My dad has given me several articles on Autism, and I'm beginning to think he thinks I'm on the spectrum. I've long suspected thus. My mother, on the other hand, is pro-autism speaks/finding a cure because her friend's son has asperger's, she thinks knows exactly what it looks like. She's resistant to me seeking a diagnosis on this. How do I go about it without making her mad?
Honestly? This is about you, not her. Unless her anger is very uncomfortable or dangerous to you, worry more about your feelings, rather than hers. If you have to, ask for your dad’s help, since it sounds like he might understand. Your mother may not even need to know about it.
If it is important that you talk to her about it, then there’s something to keep in mind: Modern rhetoric is on autism is still very parent-blaming. The days of the “refrigerator mother” might be largely over, but all these things science keeps thinking might be “causing” autism feels like blaming, too. Too old, too young, where you live, what you eat, how much money you have…these are all correlations, but they’re often put out there by journalists as causations, and that’s wrong.
Unfortunately, it also gives the impression that in some way, if a parent had just done something differently, their kid wouldn’t have autism. In truth, these things are likely just coincidences, but no one tells parents that. So many parents, consciously or subconsciously, end up with the feeling that if their child is autistic, it would be their own fault. Organizations like Autism Speaks don’t help them get through that feeling.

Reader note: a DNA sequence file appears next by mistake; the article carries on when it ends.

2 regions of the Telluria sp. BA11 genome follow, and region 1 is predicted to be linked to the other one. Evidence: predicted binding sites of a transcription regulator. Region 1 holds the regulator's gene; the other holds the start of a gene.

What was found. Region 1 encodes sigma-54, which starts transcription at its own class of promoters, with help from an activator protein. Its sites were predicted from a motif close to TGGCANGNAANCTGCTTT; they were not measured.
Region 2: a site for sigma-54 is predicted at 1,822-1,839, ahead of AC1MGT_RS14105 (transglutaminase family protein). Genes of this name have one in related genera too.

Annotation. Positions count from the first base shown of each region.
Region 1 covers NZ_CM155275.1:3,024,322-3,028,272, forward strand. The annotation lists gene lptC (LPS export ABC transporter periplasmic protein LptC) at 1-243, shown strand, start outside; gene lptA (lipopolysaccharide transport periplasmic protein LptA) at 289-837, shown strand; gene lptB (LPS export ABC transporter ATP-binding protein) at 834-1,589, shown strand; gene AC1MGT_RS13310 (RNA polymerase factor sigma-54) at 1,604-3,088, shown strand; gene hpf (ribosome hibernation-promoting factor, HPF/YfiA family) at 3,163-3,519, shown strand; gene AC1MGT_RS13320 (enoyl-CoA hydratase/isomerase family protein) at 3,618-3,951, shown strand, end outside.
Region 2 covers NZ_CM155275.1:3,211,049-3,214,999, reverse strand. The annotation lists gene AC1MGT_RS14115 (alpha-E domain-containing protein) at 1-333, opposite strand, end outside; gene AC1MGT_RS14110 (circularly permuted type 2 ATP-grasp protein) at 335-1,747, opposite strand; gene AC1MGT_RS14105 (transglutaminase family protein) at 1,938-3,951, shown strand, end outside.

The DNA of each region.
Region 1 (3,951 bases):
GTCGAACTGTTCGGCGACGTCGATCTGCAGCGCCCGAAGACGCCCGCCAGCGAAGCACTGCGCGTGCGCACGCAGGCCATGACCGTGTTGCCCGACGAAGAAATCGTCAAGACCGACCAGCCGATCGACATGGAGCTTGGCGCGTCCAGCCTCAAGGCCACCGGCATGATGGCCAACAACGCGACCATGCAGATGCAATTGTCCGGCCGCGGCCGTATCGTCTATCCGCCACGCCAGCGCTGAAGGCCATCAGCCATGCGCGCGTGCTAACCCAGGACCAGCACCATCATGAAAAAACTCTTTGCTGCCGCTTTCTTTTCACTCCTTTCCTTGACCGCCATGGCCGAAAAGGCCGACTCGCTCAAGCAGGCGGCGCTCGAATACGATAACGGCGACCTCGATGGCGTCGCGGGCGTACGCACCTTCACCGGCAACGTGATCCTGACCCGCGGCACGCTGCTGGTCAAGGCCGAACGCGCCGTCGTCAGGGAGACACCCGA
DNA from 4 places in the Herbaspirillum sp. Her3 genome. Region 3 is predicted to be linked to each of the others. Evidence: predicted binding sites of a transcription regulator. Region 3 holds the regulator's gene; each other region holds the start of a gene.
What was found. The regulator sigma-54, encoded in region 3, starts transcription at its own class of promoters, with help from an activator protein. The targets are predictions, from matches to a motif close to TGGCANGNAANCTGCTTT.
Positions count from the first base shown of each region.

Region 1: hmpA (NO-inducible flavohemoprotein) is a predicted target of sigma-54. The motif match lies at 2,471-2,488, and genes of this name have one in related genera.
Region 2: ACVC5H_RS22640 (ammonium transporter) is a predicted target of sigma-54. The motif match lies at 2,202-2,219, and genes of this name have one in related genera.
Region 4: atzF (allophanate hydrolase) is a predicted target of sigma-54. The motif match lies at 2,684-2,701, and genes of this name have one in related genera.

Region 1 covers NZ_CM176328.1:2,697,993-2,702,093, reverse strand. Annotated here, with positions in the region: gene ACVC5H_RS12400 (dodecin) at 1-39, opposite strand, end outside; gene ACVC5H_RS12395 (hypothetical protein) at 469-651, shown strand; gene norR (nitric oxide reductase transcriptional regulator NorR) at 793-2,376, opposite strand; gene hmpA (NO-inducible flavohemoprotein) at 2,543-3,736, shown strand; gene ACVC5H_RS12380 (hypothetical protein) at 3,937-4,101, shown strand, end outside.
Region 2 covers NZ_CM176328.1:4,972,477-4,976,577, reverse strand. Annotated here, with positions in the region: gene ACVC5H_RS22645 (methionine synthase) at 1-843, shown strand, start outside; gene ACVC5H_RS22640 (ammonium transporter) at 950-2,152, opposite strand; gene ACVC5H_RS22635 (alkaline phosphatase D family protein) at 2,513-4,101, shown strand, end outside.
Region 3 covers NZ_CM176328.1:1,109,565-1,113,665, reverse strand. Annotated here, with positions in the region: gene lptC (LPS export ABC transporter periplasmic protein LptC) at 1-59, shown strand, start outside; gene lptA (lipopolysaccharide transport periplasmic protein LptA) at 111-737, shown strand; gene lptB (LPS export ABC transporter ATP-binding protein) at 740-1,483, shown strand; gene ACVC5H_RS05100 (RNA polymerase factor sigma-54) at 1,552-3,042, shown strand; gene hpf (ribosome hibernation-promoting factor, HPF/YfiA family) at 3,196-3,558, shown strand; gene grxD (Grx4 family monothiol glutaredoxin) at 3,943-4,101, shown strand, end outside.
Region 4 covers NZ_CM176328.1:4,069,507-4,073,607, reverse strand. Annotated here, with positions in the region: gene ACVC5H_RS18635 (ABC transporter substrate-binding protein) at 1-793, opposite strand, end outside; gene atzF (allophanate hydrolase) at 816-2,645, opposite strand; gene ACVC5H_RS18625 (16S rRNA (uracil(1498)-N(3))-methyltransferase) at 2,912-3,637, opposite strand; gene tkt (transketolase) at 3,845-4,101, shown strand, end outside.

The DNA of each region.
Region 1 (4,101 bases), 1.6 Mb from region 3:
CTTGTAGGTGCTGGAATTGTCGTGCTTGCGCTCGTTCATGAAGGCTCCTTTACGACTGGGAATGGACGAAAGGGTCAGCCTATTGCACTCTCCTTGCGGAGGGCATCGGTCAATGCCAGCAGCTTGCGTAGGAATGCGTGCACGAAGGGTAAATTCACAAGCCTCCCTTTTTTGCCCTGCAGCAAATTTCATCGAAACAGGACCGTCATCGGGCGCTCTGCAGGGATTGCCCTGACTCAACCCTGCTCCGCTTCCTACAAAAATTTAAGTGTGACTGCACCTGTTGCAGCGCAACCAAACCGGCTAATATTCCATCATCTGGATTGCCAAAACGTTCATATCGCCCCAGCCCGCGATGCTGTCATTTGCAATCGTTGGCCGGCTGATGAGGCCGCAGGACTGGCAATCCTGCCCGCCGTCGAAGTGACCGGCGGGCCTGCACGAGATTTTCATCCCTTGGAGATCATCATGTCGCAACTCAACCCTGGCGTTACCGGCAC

That is most likely what you’re up against, or at least part of it. It’s terribly unfortunate, and terribly common, for resistance to diagnoses of neurodivergence to come from this feeling, for parents. And your mother needs to understand that this is in no way about her. It’s about you. It’s about how you feel and what’s right for you. Do you feel like there’s something “wrong” with you, or do you simply see that you have differences, and want a name for that?
Think about what you want to say and how you want to say it. What this means to you. As I’ve advised before, write it down if you need to. If that doesn’t work, you may have to be more underhanded about it, but again, ultimately, this is about you, not her.
Have you ever read The Complete Guide to Asperger's Syndrome by Tony Attwood? If so, what did you think of it?
No, I haven’t. I don’t tend to read a lot of non-fiction about autism. I got a fair bit thrown at me when I was younger, and I’ve been diagnosed since I was 9 so like…sometimes I feel like a walking Complete Guide to Asperger’s Syndrome, if that makes sense.